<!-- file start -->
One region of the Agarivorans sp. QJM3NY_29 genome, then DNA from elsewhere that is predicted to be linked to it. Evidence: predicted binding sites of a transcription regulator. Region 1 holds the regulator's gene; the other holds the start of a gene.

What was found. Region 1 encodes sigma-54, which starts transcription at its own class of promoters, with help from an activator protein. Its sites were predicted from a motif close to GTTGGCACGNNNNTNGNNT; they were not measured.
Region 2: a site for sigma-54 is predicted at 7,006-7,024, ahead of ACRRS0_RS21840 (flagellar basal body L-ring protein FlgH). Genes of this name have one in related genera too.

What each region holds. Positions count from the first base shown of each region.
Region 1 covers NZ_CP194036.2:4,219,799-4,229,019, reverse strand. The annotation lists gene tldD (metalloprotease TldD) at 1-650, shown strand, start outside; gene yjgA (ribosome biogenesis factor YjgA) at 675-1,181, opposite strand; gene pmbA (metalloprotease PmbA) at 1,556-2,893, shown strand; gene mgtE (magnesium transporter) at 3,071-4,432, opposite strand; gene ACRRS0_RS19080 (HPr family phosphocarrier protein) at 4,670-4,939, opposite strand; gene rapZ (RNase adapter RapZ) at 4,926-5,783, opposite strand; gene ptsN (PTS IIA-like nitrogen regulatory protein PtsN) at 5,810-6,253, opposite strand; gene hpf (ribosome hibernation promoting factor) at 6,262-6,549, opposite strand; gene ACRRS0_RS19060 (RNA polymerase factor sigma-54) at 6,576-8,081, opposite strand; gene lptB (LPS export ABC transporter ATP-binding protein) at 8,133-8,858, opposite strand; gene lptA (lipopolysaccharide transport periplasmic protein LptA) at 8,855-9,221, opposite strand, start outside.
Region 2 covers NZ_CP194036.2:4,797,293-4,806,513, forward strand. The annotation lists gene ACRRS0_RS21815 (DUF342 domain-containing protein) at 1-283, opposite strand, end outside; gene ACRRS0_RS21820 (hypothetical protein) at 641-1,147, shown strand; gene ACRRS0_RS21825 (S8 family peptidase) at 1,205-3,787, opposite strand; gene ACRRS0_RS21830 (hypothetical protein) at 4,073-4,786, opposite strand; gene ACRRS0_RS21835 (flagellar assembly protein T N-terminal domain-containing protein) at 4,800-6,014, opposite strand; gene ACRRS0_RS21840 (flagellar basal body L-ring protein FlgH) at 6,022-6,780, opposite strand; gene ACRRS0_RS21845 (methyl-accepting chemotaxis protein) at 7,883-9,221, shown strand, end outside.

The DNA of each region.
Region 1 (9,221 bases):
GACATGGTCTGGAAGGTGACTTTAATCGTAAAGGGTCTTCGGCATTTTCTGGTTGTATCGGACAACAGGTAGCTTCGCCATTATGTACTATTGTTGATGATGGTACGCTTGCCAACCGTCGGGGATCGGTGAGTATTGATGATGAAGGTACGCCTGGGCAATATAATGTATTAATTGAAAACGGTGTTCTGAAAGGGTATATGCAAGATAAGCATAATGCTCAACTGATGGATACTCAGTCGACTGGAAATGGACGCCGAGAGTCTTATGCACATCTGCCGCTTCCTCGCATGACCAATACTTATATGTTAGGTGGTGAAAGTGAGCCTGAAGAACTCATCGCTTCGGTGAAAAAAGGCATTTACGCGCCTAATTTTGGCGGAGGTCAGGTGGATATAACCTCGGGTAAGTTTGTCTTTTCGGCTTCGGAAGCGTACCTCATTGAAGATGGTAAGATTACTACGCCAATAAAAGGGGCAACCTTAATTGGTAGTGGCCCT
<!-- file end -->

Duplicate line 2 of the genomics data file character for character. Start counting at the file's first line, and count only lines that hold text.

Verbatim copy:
What was found. Region 1 encodes sigma-54, which starts transcription at its own class of promoters, with help from an activator protein. Its sites were predicted from a motif close to GTTGGCACGNNNNTNGNNT; they were not measured.